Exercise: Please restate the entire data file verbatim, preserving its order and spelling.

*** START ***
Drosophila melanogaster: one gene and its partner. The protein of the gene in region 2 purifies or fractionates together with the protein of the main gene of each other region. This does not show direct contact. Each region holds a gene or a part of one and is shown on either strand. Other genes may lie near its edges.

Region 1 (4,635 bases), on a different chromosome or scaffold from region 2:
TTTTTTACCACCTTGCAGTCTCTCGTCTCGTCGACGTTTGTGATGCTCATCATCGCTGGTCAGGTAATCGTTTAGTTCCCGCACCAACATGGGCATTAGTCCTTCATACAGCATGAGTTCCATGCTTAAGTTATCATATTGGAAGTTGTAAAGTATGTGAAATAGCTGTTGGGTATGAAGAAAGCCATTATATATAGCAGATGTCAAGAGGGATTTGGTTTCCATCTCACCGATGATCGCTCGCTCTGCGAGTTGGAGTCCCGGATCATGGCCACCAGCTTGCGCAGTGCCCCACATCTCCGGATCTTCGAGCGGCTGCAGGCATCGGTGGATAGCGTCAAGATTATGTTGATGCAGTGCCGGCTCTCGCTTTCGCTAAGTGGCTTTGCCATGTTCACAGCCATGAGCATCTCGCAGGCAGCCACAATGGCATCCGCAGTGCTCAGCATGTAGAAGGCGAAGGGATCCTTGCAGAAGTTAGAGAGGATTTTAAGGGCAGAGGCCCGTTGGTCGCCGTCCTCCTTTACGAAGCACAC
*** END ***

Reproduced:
Drosophila melanogaster: one gene and its partner. The protein of the gene in region 2 purifies or fractionates together with the protein of the main gene of each other region. This does not show direct contact. Each region holds a gene or a part of one and is shown on either strand. Other genes may lie near its edges.

Region 1 (4,635 bases), on a different chromosome or scaffold from region 2:
TTTTTTACCACCTTGCAGTCTCTCGTCTCGTCGACGTTTGTGATGCTCATCATCGCTGGTCAGGTAATCGTTTAGTTCCCGCACCAACATGGGCATTAGTCCTTCATACAGCATGAGTTCCATGCTTAAGTTATCATATTGGAAGTTGTAAAGTATGTGAAATAGCTGTTGGGTATGAAGAAAGCCATTATATATAGCAGATGTCAAGAGGGATTTGGTTTCCATCTCACCGATGATCGCTCGCTCTGCGAGTTGGAGTCCCGGATCATGGCCACCAGCTTGCGCAGTGCCCCACATCTCCGGATCTTCGAGCGGCTGCAGGCATCGGTGGATAGCGTCAAGATTATGTTGATGCAGTGCCGGCTCTCGCTTTCGCTAAGTGGCTTTGCCATGTTCACAGCCATGAGCATCTCGCAGGCAGCCACAATGGCATCCGCAGTGCTCAGCATGTAGAAGGCGAAGGGATCCTTGCAGAAGTTAGAGAGGATTTTAAGGGCAGAGGCCCGTTGGTCGCCGTCCTCCTTTACGAAGCACAC